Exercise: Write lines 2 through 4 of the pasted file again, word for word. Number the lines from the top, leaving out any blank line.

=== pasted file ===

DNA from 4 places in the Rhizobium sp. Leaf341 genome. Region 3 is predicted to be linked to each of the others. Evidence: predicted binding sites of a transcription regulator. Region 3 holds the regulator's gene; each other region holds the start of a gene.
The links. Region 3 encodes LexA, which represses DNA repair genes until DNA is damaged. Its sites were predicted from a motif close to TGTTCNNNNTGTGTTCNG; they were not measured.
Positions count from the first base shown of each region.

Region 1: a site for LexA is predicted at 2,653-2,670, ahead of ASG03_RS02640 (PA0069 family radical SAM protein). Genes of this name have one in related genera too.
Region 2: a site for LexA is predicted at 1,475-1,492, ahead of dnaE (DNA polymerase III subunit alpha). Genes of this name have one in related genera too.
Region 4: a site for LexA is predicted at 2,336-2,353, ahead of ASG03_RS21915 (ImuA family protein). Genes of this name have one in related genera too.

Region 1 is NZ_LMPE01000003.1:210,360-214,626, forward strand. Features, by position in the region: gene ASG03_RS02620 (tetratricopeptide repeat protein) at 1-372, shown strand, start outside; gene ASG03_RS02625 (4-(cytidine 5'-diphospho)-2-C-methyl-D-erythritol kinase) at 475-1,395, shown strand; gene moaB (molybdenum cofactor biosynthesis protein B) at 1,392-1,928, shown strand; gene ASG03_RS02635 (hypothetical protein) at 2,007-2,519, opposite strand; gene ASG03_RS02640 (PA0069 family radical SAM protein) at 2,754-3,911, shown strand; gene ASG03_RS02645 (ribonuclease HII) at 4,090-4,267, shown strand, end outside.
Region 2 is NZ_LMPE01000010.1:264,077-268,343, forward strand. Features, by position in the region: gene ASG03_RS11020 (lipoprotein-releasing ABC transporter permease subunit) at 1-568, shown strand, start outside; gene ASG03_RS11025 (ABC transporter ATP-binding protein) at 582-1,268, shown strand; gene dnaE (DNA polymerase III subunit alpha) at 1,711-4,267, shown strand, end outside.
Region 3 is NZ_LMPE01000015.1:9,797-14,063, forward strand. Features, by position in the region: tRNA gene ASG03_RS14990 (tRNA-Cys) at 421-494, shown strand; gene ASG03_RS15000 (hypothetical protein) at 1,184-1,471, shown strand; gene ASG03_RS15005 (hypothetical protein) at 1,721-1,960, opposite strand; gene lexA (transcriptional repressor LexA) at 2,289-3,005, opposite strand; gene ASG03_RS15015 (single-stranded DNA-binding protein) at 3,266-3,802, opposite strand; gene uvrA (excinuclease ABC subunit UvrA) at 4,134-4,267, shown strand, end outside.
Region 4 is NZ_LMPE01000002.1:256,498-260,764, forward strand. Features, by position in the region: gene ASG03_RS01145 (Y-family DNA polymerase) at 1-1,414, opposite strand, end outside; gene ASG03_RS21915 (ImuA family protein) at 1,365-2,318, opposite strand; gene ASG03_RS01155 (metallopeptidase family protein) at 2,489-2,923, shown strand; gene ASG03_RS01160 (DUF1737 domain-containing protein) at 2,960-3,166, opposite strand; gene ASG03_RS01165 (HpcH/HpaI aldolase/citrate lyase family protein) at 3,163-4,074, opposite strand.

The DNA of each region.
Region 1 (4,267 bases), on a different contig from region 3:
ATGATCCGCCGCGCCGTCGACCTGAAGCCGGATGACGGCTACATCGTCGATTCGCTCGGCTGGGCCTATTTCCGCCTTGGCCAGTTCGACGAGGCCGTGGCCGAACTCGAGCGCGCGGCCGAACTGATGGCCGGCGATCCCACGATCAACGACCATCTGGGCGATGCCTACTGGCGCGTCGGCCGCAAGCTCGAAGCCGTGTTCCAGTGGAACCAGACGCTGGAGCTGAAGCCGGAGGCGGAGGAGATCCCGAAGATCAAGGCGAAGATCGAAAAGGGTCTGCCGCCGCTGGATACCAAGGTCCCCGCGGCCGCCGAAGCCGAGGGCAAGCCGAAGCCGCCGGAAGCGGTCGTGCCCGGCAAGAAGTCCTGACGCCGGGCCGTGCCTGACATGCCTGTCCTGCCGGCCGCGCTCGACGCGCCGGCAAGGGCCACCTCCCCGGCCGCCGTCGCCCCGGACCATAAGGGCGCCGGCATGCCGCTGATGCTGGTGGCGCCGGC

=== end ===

The links. Region 3 encodes LexA, which represses DNA repair genes until DNA is damaged. Its sites were predicted from a motif close to TGTTCNNNNTGTGTTCNG; they were not measured.
Positions count from the first base shown of each region.

Region 1: a site for LexA is predicted at 2,653-2,670, ahead of ASG03_RS02640 (PA0069 family radical SAM protein). Genes of this name have one in related genera too.